Comparing The Political Leadership Of Lincoln and Davis Essay

655 Words 3 Pages
Comparing The Political Leadership Of Lincoln and Davis

It may seem self- evident that Lincoln was the greater political leader; Lincoln led the winning side while Davis was defeated. It has though, been thought that once the Northern advantages and Southern disadvantages have been considered, that it is possible, that almost anyone could have led the North to victory. If this is so, was it Davis's strong leadership, which ensured that the confederacy survived as long as it did?

Davis's government has inevitably been blamed for the way it ran the war. Certainly it made mistakes. But arguably it was no more mistake prone than Lincoln's government. Nor were the Southerners less dedicated than
…show more content…
The fact that the Union was able to produce both 'guns' and 'butter' helped Northern morale. Most Northerners supported Lincoln and determined to see the war to a victorious conclusion.

With fewer people, far less in the way of industrial capacity, a less well-developed railway system, and with a Northern blockade disrupting trade with Europe, the odds were stacked highly against the Confederacy from start. Moreover, while Lincoln took over a 'going' concern in Washington, Jefferson Davis's administration had to build the confederate government from scratch. To fight- let alone to win- the war, Southerners would need to make a far greater sacrifice than the Northerners. Ultimately the efforts of the Confederate government and the Southern people were in vain. The collapse of Northern morale was the South's best hope of victory.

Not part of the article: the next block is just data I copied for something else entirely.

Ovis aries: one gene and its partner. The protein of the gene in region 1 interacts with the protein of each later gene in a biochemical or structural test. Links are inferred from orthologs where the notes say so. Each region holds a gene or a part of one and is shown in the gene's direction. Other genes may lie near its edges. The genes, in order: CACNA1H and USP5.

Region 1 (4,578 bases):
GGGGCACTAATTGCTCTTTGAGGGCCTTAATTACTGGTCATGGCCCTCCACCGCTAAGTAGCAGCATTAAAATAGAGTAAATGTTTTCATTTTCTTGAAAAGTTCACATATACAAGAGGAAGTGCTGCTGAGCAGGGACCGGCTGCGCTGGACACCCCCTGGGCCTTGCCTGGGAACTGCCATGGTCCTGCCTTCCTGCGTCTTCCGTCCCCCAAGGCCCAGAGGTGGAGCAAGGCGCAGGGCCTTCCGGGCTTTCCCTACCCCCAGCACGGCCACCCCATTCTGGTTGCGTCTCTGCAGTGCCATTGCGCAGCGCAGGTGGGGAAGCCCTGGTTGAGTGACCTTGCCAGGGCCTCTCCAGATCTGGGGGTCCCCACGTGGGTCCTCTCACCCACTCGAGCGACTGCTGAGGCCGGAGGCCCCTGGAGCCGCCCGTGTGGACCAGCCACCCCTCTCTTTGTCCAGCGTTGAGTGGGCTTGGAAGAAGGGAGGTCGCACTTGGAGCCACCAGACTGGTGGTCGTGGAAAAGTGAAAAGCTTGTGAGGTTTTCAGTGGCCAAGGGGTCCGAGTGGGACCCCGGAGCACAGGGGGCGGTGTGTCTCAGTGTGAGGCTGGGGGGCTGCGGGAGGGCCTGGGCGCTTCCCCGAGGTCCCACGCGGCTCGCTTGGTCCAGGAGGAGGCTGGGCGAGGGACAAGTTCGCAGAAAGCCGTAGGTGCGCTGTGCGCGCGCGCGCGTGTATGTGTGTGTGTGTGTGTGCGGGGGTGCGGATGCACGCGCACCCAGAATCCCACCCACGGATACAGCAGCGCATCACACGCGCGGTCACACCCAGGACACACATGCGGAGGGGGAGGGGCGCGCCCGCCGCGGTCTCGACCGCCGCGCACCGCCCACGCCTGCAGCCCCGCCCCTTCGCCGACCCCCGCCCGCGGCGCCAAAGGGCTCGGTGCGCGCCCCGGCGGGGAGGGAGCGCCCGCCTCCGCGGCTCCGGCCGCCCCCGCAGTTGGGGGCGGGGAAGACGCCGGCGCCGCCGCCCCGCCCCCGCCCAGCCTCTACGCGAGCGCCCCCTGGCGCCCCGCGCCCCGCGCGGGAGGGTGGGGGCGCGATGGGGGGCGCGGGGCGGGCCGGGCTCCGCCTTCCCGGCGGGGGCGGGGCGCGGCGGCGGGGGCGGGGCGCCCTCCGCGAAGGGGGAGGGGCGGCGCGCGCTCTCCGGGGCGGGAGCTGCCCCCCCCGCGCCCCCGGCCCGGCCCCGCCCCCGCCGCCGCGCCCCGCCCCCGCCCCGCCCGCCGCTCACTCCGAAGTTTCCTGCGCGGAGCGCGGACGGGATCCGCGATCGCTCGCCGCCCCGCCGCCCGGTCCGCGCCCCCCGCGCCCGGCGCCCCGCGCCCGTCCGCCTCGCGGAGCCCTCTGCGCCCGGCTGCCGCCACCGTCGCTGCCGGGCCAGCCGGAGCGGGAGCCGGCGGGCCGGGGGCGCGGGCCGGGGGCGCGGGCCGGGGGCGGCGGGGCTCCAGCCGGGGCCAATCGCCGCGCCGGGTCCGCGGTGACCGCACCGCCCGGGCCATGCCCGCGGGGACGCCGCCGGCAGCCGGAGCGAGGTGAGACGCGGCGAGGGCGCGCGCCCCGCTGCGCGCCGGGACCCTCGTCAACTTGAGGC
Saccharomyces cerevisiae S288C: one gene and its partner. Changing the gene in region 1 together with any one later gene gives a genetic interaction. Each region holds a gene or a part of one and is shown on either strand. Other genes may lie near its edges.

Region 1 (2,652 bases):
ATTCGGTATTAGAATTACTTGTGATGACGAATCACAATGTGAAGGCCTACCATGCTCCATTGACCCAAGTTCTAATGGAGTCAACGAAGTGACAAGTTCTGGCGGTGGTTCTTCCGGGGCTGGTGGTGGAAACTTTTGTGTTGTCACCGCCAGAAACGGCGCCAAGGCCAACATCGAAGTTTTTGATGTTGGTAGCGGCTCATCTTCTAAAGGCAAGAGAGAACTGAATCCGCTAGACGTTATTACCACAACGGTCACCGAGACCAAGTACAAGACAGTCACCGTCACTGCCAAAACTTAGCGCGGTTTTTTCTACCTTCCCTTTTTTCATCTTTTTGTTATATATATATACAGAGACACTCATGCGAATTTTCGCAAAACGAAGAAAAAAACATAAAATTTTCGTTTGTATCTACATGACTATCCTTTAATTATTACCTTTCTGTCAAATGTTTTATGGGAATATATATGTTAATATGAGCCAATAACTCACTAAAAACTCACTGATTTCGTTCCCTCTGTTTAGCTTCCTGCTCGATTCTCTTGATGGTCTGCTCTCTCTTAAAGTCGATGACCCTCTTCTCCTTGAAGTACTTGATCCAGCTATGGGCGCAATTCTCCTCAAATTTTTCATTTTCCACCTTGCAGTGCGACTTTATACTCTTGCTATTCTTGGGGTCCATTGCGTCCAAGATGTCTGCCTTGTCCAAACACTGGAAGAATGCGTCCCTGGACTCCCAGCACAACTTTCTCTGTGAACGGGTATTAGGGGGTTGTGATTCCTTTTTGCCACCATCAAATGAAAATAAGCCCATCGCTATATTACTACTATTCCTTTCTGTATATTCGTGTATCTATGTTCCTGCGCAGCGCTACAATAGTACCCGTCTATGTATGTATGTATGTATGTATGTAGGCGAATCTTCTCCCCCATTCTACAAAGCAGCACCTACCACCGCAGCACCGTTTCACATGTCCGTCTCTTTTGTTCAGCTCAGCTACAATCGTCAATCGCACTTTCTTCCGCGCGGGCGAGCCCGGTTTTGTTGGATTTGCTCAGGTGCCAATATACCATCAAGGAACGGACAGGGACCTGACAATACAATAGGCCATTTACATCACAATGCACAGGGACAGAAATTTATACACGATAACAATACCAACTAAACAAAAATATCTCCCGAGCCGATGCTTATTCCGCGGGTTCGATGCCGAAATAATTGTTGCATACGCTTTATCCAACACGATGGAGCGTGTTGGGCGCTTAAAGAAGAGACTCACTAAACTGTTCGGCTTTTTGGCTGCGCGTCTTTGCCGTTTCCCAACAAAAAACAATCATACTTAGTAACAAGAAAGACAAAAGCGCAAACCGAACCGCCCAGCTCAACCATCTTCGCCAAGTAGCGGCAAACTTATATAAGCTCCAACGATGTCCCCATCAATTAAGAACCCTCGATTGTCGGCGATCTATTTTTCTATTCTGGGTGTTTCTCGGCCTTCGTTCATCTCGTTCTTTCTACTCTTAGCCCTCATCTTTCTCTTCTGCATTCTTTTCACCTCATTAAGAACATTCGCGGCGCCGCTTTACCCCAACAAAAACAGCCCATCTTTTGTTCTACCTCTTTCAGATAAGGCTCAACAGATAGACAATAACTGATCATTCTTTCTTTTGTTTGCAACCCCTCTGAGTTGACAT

The North on the other hand, with its greater manpower and resources, was always favourite to win the civil war. However, "big battalions" do sometimes lose wars. If Northern Morale had collapsed, as American morale collapsed during the Vietnam War, the union could have been defeated. Resources by themselves do not win wars: they need efficient leadership. Abraham Lincoln was the North's 'top' leader. He was fortunate in that he took over a 'going' concern. But the extent of that concern should not be exaggerated. Before 1861 Americans rarely saw
Open Document